Disciplinary differences in the study of the relationship between social variables and mental health: A systematic mapping review

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Publication details

JournalHealth: An Interdisciplinary Journal for the Social Study of Health,Illness and Medicine
DateE-pub ahead of print - 8 Dec 2021
Number of pages19
Original languageEnglish


There has been sustained interest in the intersection between social constructs and mental health from diverse disciplines including psychiatry, sociology and public health. However, no systematic attempt has been made to catalogue what is meant by 'social' by different researchers, how variables deemed 'social' constructs are linked to mental health, nor whether these patterns differ by academic discipline. Understanding interdisciplinary differences and commonalities may reveal opportunities for interdisciplinary collaboration to enhance our understanding of how social factors relate to mental health. This article presents a prospectively registered systematic map of social approaches to mental health using an innovative synthesis methodology (coding all sentences from a random selection of N = 287 articles). Results indicated that although approaches are diverse, disciplinary overlap is substantial. Psychology and psychiatry led articles tend to focus on social skills or emotions as features of mental (ill-)health, while public health and social sciences led articles tend to focus on social relationships, status or context as determinants of mental (ill-)health. Medicine led articles were most likely to focus on social outcomes of mental (ill-)health. Potential growth areas are noted, particularly the relative dearth of intervention research drawing upon social approaches. The findings are discussed with a view towards enabling more effective interdisciplinary collaboration.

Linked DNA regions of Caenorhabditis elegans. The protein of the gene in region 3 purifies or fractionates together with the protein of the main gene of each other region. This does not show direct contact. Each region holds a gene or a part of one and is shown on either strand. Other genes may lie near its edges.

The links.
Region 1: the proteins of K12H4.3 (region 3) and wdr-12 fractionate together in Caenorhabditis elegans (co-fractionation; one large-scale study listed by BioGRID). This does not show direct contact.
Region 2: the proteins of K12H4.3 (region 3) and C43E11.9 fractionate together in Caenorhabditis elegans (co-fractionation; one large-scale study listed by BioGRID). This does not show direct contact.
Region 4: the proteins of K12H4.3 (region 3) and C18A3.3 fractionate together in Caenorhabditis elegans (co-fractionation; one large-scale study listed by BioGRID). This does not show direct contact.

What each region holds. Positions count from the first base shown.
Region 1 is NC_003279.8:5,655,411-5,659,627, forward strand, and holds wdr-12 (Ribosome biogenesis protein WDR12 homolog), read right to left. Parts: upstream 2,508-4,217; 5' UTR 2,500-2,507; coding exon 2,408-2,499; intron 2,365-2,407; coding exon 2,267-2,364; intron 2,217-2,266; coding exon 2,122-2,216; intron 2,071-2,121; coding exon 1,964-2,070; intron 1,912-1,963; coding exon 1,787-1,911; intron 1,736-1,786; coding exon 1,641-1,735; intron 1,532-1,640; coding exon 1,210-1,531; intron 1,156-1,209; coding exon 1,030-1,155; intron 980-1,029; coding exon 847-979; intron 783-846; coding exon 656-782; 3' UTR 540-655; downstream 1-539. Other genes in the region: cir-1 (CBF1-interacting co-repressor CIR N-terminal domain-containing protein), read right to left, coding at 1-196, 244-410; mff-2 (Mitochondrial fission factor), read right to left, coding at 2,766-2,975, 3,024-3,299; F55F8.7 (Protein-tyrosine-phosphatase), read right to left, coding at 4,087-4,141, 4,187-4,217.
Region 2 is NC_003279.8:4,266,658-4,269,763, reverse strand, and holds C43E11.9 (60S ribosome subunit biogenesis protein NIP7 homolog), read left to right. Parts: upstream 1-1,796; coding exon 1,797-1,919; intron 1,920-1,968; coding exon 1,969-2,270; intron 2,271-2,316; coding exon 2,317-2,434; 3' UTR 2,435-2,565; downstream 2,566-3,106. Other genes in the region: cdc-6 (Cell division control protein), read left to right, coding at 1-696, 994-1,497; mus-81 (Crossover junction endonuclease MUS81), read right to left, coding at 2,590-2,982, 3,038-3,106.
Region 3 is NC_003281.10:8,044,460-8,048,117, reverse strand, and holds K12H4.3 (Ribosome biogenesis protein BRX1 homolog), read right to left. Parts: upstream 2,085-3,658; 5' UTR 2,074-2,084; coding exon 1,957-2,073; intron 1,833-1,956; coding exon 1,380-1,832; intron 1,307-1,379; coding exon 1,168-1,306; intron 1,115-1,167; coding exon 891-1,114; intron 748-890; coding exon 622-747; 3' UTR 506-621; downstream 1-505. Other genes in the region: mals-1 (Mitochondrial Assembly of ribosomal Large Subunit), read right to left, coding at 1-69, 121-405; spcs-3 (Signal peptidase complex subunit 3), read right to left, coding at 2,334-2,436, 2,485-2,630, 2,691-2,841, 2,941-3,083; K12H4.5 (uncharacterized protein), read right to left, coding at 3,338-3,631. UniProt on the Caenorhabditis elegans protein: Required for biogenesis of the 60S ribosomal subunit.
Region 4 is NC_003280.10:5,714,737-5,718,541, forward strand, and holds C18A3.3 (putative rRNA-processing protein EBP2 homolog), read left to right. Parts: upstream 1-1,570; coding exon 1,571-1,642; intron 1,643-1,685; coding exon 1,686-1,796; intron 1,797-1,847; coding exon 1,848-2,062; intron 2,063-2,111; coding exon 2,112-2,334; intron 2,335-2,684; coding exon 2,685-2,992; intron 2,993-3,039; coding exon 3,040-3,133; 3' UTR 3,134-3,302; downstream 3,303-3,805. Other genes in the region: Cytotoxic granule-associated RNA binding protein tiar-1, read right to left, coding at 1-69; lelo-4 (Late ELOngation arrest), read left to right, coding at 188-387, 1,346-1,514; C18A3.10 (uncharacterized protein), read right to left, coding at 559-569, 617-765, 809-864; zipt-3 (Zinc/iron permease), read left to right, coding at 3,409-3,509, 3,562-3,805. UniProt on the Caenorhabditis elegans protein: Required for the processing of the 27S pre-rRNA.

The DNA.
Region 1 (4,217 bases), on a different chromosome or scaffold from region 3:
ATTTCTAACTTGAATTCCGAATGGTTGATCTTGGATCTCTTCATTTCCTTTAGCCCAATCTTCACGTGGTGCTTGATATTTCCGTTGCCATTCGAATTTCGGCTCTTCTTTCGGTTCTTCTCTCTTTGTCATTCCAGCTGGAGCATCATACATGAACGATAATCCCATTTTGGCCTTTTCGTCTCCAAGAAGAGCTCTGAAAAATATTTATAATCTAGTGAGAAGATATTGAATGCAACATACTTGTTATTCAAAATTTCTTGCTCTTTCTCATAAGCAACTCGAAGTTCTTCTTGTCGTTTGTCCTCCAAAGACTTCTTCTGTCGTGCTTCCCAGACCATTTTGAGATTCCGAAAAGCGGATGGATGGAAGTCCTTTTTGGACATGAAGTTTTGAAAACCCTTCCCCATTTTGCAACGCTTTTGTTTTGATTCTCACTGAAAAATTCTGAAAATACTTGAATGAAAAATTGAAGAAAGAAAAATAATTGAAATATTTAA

Research areas

  • biopsychosocial model, health services, mental illness, social determinants, social functioning, social support

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